"Nothing against him, but just from the standpoint that getting to the major leagues is a long grind. It's not easy. There's a lot of work that goes into it. 

"It's kind of a slap in the face for him to say, 'I think I'll grab my things and go play pro baseball.' It's not that easy."

Hernandez, 31, pitched in high school and college then spent more than four seasons in the minors before getting to the majors with Baltimore in 2009. Before signing with the Phillies last winter, he pitched for Arizona and survived Tommy John surgery. 

In other words, he's put in the time. He knows how difficult it is to make the climb to the majors.

So does catcher Cameron Rupp. He was recruited to play linebacker at Iowa, but baseball was his first love and playing in the majors his goal. He played three years for his home state Texas Longhorns before being selected by the Phillies in the third round of the 2010 draft. 

Rupp laughed when he first heard of Tebow's intention. 

He remained skeptical when he heard Tebow had lined up a showcase.

"If that's what he wants to do — good luck," Rupp said. "Guys play a long time trying to get where we are. And those that are here are trying to stay here. Staying here is the tough part.

"High school is one thing. A lot of guys play high school and were good and get to pro ball and are overmatched. He's an athlete, no question. But you can't go 10 years without seeing live pitching and all of the sudden some guy is throwing 95 (mph). That will be a challenge. 

"I don't know if he thinks baseball is easy. It's not. It'll be interesting."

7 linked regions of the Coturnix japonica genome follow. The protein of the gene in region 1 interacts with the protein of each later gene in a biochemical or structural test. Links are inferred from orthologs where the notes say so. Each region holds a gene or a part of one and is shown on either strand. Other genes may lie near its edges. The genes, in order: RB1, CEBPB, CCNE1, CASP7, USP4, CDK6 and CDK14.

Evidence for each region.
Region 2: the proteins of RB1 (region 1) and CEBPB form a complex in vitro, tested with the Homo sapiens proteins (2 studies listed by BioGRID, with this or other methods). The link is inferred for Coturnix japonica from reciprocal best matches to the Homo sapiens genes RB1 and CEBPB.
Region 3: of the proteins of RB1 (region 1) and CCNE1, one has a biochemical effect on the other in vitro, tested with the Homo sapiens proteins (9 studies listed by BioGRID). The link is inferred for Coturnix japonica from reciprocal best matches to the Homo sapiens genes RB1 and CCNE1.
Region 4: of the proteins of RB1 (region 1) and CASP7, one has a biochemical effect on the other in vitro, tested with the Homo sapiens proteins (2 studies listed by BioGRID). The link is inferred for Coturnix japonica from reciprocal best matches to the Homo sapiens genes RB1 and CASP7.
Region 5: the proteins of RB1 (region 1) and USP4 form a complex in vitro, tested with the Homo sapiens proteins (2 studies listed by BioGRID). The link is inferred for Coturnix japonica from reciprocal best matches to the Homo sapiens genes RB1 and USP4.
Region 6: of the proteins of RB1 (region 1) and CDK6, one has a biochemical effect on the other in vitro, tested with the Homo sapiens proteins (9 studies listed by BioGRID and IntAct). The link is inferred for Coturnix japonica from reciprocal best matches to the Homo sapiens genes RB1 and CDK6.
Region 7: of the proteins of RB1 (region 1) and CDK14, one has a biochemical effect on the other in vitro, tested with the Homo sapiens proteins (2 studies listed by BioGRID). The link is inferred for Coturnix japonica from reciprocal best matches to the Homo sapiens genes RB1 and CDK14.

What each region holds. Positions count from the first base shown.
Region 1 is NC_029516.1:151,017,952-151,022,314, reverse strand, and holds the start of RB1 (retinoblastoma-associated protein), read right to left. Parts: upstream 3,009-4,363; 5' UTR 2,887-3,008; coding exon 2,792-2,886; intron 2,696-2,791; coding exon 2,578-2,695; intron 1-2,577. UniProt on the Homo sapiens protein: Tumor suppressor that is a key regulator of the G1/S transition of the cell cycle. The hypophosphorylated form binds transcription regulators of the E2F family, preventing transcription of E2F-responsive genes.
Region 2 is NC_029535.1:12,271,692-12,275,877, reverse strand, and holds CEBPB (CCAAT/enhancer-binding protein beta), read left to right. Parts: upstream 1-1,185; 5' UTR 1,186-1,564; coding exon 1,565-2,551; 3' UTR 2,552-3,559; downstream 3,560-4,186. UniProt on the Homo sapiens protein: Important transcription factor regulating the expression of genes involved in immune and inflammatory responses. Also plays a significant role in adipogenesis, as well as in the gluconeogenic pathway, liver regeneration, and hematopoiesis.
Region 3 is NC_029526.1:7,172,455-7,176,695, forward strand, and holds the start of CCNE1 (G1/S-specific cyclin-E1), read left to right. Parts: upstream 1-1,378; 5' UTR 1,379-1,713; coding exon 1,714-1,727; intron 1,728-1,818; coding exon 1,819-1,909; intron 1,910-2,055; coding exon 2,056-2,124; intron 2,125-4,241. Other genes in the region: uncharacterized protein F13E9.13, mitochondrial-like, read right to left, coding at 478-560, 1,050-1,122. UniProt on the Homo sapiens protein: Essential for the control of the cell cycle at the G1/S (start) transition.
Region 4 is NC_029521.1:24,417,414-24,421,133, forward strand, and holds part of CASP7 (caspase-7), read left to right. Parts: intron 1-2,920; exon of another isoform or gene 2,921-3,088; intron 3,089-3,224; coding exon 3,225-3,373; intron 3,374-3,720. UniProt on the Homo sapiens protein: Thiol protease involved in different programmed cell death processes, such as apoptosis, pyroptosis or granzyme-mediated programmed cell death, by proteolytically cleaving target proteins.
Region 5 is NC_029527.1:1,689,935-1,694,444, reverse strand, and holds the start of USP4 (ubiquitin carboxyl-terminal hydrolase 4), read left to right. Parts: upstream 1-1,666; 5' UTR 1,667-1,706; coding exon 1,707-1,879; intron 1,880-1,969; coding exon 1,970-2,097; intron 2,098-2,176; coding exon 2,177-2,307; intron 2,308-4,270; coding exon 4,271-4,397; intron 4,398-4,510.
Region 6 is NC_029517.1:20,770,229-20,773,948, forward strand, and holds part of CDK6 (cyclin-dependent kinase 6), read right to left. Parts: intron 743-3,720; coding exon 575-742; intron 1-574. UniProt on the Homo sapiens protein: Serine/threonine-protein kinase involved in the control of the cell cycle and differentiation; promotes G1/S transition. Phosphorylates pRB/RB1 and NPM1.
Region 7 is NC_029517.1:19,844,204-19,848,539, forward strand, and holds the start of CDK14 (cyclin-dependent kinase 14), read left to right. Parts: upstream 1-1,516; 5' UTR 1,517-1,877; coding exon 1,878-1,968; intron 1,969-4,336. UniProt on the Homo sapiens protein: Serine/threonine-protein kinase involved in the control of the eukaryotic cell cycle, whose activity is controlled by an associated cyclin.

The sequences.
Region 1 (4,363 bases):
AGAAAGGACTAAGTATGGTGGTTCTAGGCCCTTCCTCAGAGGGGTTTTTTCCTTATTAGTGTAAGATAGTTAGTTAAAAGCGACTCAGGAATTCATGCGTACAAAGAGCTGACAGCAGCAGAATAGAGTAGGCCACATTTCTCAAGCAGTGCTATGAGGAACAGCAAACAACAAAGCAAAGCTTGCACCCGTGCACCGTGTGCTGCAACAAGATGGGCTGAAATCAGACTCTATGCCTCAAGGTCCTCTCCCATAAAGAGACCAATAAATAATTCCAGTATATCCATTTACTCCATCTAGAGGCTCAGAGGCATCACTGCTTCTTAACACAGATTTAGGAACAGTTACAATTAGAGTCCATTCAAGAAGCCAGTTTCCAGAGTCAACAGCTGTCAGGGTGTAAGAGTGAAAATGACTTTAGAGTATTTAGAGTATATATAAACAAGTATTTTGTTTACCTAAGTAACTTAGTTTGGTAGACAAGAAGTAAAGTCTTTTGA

Bench coach Larry Bowa is a huge sports fan, loves football and loves what Tebow did on the field at the University of Florida. 

But Bowa has been in pro ball for 50 years. He played in the majors for 16 years and has managed and coached in the majors. Like Hernandez and Rupp, Bowa is skeptical about Tebow's chances and he wonders about the former quarterback's overall understanding of the challenge he faces.

"Whosever idea it is, they don't respect the game of baseball," Bowa said. "It's a hard game. You don't come in at age 28 or 29. I'm not saying he's not a good athlete, but this is a hard game and there are a lot of good athletes in pro ball that never get to the big leagues. 

"I don't think it can happen. There are guys 28 or 29 that are getting released everyday. How can you take 10 years off and all of the sudden be facing guys throwing 95, guys throwing sliders?"

Tebow did show some baseball tools as an outfielder/pitcher in high school. He hit .494 with four homers and 30 RBIs as a junior at Nease HS in Ponte Vedra, Florida, before giving up baseball to focus on football. He played three seasons in the NFL with the Broncos and Jets but failed to stick.